The Bachelor's Lessons on Life & Love: Episodes 4 & 5

Dear readers, I'm sorry that I did not get a blog post written for you last week. Things were just too busy here in Louisville. But, in the wise words of bachelorette Nikki, "I'm really looking forward to, like, really putting last week behind me." I will catch up by combining the past two episodes in this week's post.

But she can see me kiss six.

But she can see me kiss six.

Both episodes were basically all about kissing. Lucky for you, I am an expert on this subject. (Just kidding. That is not true. And none of you are surprised.)

In episode four, Juan Pablo decided not to kiss any more women because he had already kissed six in the first three weeks. It actually sounded almost noble for a second.

(Unfortunately for us, he did not decide to quit wearing henleys and hoodies every day.)

Juan Pabs' decision to tame those latin lips of his coincided, coincidentally, with multiple girls' decisions to kiss him at all costs.

GIF for you guys.

GIF for you guys.

Every season it is clear that these girls view kissing in much the same way that they view the roses themselves, as assurance—that they do have a connection, that he feels what they feel, that what they have is "real." And perhaps, most amusingly/interestingly/ disturbingly, they view the kisses and the roses as a way to "solidify their feelings."

Because everything on this show is gauged in terms of feelings.

Here's the thing that I would like to explain to these girls about feelings: You can't solidify them, and you can't even really trust them.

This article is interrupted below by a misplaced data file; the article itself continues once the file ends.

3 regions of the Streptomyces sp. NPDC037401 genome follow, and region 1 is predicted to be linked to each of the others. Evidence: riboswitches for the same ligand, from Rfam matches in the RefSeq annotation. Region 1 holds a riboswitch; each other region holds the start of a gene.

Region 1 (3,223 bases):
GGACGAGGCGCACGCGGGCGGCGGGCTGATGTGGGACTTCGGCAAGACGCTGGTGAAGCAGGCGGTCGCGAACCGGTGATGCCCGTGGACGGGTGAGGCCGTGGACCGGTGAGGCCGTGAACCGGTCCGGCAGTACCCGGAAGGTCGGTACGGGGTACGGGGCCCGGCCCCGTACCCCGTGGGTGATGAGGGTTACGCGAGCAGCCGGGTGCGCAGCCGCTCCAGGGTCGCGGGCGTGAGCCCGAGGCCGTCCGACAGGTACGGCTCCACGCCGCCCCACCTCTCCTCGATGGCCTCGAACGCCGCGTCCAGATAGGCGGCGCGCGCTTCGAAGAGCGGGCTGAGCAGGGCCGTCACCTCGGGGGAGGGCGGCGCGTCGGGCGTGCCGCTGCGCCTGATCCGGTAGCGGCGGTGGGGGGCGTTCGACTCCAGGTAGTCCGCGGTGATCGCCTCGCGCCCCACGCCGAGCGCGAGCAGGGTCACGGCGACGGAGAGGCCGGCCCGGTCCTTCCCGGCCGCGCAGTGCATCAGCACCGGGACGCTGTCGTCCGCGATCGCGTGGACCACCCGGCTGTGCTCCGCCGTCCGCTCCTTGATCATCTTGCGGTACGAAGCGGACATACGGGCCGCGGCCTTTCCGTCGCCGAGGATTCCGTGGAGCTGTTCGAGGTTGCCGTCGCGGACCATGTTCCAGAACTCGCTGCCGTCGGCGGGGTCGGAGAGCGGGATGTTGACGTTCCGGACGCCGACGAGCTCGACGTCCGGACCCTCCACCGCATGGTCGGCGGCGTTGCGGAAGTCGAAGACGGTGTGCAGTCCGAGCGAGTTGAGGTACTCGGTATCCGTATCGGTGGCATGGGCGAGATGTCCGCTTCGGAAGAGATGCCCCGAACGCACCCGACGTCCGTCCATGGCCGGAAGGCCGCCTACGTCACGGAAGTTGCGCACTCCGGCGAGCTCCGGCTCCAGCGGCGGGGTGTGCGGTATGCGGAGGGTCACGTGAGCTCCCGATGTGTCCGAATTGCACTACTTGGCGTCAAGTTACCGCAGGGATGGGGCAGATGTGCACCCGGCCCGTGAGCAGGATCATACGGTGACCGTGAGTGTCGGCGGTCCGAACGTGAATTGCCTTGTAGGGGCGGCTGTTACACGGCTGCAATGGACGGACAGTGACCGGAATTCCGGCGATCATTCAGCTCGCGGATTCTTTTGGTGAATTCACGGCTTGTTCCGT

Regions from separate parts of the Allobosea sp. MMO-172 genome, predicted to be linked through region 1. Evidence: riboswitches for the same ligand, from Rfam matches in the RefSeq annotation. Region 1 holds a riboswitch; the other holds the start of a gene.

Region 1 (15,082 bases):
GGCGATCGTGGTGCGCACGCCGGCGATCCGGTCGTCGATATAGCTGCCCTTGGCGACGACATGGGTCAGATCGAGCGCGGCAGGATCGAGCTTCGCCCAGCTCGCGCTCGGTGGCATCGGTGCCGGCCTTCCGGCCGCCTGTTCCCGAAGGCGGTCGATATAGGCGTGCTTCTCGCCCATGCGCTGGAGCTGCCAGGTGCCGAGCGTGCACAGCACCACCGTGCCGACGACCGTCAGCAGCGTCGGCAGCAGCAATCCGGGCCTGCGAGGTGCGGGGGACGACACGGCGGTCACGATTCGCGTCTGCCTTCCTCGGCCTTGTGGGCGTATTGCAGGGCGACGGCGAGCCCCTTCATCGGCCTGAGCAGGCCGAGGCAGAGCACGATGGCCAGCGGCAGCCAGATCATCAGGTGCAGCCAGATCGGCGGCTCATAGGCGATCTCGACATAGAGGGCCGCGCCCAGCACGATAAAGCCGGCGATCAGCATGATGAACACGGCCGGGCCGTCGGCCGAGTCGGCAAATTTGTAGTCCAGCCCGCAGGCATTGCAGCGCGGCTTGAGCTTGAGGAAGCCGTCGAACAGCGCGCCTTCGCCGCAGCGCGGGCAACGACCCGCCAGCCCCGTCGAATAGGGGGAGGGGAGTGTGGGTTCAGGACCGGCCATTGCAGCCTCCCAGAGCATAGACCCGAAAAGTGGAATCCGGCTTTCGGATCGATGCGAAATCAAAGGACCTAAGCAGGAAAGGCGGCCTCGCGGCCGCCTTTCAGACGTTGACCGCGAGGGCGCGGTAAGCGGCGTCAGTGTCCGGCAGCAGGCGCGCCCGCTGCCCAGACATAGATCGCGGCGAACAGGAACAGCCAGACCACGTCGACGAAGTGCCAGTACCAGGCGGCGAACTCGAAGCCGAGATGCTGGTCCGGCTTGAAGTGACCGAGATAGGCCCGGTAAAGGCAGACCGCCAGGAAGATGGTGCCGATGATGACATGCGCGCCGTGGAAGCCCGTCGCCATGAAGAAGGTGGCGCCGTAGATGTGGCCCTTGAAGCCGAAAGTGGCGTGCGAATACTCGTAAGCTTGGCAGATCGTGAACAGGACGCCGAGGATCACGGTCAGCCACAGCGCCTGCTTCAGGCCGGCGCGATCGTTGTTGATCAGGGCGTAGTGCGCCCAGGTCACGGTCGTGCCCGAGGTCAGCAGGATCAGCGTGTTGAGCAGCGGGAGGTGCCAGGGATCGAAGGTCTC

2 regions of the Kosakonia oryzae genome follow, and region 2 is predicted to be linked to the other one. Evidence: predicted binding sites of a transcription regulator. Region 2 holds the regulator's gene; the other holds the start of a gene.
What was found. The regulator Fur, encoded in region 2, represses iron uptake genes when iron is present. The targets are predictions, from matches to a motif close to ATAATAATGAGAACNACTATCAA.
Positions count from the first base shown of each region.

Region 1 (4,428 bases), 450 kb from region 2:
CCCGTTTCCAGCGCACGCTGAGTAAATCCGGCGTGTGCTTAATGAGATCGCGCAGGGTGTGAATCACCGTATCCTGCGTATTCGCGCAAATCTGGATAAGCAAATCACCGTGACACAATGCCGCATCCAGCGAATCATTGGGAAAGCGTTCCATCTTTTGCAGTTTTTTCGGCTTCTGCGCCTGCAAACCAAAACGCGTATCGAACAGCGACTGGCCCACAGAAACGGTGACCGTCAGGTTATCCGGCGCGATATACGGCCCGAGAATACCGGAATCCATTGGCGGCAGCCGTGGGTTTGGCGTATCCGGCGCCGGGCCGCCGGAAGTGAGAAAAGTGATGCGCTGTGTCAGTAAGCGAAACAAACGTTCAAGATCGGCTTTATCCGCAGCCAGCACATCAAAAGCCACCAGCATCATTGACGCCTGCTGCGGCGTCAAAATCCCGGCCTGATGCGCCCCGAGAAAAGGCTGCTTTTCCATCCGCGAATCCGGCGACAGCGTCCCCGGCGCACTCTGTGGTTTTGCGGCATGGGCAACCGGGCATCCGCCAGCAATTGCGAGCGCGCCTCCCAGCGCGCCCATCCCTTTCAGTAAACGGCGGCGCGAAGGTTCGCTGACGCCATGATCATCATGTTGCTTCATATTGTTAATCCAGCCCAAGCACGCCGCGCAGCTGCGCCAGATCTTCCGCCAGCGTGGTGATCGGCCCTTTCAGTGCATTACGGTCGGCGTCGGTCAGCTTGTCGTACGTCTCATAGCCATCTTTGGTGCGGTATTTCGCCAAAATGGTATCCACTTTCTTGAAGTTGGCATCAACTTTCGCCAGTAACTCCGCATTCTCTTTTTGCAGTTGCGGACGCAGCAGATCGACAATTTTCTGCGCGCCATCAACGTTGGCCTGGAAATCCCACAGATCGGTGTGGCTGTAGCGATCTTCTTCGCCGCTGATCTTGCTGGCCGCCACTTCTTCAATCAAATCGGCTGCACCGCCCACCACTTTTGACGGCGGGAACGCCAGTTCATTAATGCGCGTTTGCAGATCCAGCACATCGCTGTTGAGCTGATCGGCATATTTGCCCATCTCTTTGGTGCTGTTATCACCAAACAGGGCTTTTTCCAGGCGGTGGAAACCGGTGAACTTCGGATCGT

Universal Truth of the Week: If feelings are your gauge, your gauge will always be broken.

It won’t.

It won’t.

I distinctly remember that Bachelorette Allie from several seasons ago always said, "I'm looking for a feeling." She was one of many contestants who've expressed that sentiment over the years. "I just want this feeling to last forever," they say—every single season. 

You’re not ever supposed to feel like that.

You’re not ever supposed to feel like that.

Well, the scientific term for that feeling (er, the chemical that causes it) is dopamine. And the scientific term for a person who tries to get it to last forever is crackhead.

(Yes, the chemical associated with infatuation is the same one amplified by COCAINE.)

The speed with which these girls move from feeling good (post-kiss, for instance) to feeling miserable (post-remembering he's kissing everybody else, too, for instance) seems as though it would be enough to convince them that feelings are inconsistent and less than reliable.

So, unstable?

So, unstable?

Actually, the fact that they can feel good about any aspect of this situation whatsoever when he's dating a dozen other women seems as though it would be enough.

But, somehow, they're still looking for feelings, listening for feelings, and then expecting the good feelings to last forever.

Someone please remind these girls that feelings are just feelings. The worst ones will pass, and the best ones will, too. And part of growing up is learning to listen to feelings and know when they're lying.

Part of growing up is also not publicly likening yourself to a baby giraffe, but we'll save that lesson for another day.